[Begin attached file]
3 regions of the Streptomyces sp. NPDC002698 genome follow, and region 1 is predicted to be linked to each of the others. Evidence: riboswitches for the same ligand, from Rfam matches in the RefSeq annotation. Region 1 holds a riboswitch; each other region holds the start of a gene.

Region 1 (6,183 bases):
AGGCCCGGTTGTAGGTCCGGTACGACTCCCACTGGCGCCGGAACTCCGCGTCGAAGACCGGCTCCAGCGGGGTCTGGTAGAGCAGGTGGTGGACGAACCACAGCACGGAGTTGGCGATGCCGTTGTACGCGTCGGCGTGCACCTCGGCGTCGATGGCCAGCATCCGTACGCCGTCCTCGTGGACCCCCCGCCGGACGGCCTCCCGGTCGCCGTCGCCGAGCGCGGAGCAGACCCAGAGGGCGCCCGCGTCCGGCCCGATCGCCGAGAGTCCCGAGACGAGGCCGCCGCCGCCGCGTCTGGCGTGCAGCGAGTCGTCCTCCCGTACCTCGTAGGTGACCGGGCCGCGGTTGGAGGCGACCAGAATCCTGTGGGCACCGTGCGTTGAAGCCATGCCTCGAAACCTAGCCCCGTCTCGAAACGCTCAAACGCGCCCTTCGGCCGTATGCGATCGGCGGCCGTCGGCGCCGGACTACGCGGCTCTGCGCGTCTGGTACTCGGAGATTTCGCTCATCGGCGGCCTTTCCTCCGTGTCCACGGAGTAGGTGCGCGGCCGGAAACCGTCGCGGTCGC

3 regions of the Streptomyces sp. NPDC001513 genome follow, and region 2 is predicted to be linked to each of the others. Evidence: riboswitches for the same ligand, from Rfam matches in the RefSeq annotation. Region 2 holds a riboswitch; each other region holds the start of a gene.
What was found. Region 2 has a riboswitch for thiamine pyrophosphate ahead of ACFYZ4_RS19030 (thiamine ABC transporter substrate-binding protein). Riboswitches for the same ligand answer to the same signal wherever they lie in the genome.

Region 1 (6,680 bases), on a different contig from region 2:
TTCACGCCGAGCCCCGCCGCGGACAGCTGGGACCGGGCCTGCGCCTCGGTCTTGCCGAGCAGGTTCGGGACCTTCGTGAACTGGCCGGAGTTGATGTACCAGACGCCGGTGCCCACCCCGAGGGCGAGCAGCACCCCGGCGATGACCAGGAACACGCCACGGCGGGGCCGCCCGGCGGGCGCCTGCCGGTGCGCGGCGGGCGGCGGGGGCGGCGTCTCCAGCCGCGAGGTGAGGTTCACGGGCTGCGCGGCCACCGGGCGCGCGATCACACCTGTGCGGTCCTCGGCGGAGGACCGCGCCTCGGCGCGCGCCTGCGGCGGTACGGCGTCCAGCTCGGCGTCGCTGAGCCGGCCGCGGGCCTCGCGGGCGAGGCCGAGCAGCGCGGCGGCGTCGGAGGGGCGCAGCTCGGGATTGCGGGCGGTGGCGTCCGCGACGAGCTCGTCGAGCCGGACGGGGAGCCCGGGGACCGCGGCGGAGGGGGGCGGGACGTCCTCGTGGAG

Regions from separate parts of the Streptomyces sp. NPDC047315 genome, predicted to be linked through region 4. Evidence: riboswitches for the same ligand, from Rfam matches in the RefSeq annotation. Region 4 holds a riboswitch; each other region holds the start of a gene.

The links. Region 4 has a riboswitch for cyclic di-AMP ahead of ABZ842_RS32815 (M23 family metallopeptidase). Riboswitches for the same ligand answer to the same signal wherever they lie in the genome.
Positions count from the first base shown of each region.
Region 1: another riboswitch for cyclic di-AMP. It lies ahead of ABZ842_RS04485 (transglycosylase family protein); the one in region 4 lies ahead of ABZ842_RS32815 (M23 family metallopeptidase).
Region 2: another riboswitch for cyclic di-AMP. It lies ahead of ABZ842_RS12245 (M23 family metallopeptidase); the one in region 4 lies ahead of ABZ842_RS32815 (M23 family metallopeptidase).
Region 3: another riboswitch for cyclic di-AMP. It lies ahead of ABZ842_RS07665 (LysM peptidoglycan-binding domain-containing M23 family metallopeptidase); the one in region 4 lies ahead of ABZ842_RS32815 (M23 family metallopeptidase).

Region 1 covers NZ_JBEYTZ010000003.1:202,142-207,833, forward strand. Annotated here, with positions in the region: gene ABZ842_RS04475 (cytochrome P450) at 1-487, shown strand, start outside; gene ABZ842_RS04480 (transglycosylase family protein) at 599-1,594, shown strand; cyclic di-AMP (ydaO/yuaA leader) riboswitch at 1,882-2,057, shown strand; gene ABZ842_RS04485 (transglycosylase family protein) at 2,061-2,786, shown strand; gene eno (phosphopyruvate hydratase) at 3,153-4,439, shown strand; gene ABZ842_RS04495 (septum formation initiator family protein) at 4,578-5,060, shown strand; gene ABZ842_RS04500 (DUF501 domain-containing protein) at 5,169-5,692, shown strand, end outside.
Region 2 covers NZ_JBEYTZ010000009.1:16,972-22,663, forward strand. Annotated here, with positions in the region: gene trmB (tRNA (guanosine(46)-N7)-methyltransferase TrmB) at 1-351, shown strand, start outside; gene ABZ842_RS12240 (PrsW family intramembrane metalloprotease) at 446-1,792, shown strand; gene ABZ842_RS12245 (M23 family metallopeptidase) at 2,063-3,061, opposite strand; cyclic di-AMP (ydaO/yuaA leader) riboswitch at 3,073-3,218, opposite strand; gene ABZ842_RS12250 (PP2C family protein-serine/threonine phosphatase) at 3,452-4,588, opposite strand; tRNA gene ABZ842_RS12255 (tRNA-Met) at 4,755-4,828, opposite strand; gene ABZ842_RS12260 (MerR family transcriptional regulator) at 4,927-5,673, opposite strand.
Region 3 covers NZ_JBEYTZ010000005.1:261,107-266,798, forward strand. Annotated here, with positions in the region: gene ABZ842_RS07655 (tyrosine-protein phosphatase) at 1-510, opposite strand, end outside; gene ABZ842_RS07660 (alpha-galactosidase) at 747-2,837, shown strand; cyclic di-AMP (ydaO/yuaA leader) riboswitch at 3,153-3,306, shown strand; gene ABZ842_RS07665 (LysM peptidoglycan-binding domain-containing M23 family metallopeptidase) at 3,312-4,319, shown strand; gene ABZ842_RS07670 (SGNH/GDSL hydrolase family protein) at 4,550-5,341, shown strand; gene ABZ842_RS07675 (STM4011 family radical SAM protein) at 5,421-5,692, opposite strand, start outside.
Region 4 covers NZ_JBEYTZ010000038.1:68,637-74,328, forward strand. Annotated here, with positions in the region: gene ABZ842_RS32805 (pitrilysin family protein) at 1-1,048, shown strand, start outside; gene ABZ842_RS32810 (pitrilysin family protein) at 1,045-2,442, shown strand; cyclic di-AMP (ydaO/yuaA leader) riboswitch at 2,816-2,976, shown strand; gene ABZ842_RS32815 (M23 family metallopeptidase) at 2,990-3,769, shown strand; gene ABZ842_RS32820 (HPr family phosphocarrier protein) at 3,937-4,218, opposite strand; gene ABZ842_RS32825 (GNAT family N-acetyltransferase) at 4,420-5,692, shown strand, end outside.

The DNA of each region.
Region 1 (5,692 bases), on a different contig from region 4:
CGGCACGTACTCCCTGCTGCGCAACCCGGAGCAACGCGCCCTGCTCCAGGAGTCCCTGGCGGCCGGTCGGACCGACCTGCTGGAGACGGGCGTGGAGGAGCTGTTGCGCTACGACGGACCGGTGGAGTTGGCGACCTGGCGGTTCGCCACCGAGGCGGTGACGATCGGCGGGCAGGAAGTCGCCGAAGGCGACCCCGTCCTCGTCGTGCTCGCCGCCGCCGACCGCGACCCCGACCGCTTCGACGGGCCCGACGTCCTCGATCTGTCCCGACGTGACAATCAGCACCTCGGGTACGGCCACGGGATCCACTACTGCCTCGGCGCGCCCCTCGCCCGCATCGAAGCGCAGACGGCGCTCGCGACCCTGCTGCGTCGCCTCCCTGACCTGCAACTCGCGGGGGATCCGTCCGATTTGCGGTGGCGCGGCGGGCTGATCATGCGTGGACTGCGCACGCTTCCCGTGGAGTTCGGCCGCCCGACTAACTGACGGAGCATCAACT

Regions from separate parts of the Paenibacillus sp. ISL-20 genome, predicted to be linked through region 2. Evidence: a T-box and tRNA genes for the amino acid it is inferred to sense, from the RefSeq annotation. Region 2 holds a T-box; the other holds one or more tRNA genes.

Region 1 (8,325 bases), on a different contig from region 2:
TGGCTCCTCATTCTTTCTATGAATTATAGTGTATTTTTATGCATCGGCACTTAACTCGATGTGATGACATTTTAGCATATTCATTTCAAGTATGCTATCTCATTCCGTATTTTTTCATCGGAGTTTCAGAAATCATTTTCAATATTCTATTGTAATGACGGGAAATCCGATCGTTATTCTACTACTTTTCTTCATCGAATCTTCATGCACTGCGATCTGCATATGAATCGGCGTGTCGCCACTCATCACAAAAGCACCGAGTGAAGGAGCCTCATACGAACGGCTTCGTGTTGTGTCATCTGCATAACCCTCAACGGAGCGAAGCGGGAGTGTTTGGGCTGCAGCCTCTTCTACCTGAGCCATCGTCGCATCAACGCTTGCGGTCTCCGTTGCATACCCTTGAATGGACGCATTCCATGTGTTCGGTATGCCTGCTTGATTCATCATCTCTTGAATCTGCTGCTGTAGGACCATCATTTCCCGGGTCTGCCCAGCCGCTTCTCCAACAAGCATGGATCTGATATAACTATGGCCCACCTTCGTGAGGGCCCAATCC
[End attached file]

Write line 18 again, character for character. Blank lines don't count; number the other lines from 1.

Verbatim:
The DNA of each region.